Ten KC-Area Residents Indicted for 100-Pound Meth Conspiracy
KANSAS CITY, Mo. – Tammy Dickinson, United States Attorney for the Western District of Missouri, announced today that 10 Kansas City, Mo.-area defendants have been indicted by a federal grand jury for their roles in a conspiracy to distribute at least 100 pounds of methamphetamine.
Juan Rodriguez-Rivera, also known as “Juan Carillo,” “Armando Garcia,” and “Luis Rodrigues,” 32, a citizen of Mexico, Rafael Elodaid Baylon-Palma, also known as “Eli,” 27, Mauricio Daniel Dominguez, 34, and Rolando Segura, age unknown, all of Kansas City, Mo.; Jesus David Baylon-Palma, also known as “Raul,” “Fathead,” and “Primo,” 29, and Esmeralda Contreras-Fernandez, 27, both of Raytown, Mo., Jose Carlos Baylon-Carrasco, age unknown, a citizen of Mexican residing in Grandview, Mo., Eduardo Luna-Avina, 26, a citizen of Mexico, and Jose Santana-Chavez, 36, both of Kansas City, Kan., and Rory Sanchez, 32, address unknown, were charged in a five-count superseding indictment returned under seal on Dec. 14, 2016, by a federal grand jury in Kansas City, Mo. That indictment has been unsealed and made public upon the arrests and initial court appearances of several defendants.
The federal indictment alleges that all 10 defendants participated in a conspiracy to distribute methamphetamine from Jan. 1, 2013, to Dec. 13, 2016. The indictment also alleges that all 10 defendants participated in a money-laundering conspiracy during that time.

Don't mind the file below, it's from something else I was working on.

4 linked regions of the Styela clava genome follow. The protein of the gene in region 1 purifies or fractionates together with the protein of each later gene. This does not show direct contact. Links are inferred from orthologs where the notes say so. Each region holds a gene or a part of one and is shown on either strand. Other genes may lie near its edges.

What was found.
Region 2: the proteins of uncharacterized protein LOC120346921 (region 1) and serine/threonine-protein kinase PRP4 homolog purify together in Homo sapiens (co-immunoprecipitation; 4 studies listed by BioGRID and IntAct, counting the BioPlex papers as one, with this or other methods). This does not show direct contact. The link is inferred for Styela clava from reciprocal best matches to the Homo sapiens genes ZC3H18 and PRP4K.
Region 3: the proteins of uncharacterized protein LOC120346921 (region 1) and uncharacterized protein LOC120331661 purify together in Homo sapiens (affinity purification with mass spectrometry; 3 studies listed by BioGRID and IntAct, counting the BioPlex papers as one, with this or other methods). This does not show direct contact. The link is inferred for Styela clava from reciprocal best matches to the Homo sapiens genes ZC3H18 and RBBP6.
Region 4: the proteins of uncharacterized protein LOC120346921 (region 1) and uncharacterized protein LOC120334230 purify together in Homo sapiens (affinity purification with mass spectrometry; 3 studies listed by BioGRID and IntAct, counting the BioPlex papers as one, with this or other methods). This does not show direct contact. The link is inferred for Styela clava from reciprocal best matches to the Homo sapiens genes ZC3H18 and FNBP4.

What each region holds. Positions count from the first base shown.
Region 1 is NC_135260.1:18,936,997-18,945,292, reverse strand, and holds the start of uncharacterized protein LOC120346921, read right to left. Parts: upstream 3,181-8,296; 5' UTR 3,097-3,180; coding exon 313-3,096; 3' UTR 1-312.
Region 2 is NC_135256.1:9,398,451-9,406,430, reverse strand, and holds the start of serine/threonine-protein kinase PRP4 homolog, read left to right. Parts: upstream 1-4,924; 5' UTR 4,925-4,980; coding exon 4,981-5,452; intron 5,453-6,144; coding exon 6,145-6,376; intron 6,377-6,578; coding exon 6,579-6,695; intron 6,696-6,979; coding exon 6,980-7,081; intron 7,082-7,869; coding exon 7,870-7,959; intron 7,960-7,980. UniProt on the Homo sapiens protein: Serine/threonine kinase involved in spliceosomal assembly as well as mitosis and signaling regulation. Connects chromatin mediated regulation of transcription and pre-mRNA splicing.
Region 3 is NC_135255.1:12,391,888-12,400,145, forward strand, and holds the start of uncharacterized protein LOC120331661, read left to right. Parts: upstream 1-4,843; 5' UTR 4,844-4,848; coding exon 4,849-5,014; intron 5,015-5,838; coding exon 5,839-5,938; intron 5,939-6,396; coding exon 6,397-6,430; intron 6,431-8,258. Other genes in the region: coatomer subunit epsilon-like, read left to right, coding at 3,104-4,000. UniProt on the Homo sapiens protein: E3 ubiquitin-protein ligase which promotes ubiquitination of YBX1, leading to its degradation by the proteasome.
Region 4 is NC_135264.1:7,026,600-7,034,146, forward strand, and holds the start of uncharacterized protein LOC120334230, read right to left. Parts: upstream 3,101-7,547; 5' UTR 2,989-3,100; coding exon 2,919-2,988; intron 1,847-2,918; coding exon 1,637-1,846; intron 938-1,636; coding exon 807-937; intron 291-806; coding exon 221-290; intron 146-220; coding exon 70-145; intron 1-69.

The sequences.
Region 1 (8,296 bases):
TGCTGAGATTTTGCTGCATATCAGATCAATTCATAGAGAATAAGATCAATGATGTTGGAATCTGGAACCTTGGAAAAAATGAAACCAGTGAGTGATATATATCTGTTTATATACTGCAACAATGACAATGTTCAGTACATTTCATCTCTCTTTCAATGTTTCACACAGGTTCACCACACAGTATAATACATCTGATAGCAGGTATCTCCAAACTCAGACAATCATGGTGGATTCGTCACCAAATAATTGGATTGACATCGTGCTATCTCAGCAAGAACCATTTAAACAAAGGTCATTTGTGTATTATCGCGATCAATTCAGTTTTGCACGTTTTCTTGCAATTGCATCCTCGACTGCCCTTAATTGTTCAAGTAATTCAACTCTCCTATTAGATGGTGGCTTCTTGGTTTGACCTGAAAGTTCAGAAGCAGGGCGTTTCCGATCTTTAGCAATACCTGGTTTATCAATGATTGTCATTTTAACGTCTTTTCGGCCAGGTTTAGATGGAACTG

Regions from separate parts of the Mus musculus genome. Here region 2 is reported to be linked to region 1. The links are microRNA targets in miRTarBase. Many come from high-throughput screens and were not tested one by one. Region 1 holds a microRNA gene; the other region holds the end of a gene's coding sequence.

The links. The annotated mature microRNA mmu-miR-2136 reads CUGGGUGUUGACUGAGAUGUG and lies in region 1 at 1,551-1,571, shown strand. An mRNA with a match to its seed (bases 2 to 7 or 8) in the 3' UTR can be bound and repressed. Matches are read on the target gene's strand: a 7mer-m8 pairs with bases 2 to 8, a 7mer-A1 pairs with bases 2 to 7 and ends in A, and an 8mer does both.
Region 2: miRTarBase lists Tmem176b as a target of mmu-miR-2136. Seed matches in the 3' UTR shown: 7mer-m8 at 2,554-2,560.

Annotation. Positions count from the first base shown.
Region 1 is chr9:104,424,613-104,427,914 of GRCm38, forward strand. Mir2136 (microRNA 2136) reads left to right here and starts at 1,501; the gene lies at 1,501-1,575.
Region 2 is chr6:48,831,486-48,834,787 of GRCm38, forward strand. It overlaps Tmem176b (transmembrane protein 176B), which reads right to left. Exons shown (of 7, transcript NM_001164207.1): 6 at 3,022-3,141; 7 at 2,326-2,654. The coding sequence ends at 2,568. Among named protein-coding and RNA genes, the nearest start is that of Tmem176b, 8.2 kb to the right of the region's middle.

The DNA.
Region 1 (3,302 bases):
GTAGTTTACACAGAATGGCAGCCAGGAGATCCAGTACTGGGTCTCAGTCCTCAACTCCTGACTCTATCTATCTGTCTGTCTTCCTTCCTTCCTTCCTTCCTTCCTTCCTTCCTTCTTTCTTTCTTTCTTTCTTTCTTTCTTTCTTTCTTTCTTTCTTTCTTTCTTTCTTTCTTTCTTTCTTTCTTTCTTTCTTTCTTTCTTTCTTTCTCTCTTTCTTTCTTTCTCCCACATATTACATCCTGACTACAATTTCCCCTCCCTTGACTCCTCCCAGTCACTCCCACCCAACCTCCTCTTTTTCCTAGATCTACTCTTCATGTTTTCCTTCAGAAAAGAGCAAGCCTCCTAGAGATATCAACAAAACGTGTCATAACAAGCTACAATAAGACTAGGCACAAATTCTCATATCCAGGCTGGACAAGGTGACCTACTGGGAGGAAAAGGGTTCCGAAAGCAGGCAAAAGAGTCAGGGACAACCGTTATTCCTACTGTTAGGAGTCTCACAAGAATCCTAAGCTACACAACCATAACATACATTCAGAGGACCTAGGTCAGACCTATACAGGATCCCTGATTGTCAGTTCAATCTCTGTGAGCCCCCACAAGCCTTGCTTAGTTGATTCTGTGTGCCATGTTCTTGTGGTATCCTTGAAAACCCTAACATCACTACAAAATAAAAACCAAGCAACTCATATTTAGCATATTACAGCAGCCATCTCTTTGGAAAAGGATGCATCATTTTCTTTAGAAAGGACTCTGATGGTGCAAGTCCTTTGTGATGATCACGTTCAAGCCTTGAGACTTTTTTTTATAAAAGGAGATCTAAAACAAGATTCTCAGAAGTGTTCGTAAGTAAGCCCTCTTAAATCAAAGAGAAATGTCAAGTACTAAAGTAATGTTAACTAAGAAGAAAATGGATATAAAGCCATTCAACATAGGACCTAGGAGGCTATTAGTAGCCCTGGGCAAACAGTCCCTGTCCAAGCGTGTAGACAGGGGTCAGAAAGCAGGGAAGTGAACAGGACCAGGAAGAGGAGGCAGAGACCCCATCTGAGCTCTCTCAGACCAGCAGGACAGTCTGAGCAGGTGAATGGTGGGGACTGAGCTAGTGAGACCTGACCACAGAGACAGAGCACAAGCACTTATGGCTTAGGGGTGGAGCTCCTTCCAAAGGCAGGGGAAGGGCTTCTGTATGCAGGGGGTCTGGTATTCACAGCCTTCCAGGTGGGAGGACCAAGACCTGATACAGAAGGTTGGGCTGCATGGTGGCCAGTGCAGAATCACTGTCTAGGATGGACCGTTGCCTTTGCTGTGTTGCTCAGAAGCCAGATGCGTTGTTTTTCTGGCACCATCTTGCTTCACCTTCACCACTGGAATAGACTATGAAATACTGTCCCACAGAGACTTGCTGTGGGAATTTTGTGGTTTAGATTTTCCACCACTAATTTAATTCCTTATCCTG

The indictment contains a forfeiture allegation, which would require the defendants to forfeit to the government any property derived from the proceeds of the alleged drug-trafficking conspiracy, including a money judgment of $700,000 (based on a sale price of $7,000 per pound of methamphetamine and distribution of at least 100 pounds of methamphetamine), a 2007 Land Rover, a 2008 Ford F-250, a 2010 Ford TCN van and a 2016 Chevrolet Silverado.
In addition to the drug-trafficking and money-laundering conspiracies, the indictment charges Rodriguez-Rivera with illegally entering the United States after previously being deported following his conviction in Kansas for possessing cocaine.
Sanchez is also charged with possessing a firearm in furtherance of a drug-trafficking crime and with being a felon in possession of a firearm. Sanchez allegedly was in possession of a loaded AA Arms 9mm assault pistol.
Dickinson cautioned that the charges contained in this indictment are simply accusations, and not evidence of guilt. Evidence supporting the charges must be presented to a federal trial jury, whose duty is to determine guilt or innocence.
This case is being prosecuted by Assistant U.S. Attorney Bruce Rhoades. It was investigated by the FBI, Immigration and Customs Enforcement's (ICE) Homeland Security Investigations (HSI), the Independence, Mo., Police Department and the Jackson County Drug Task Force.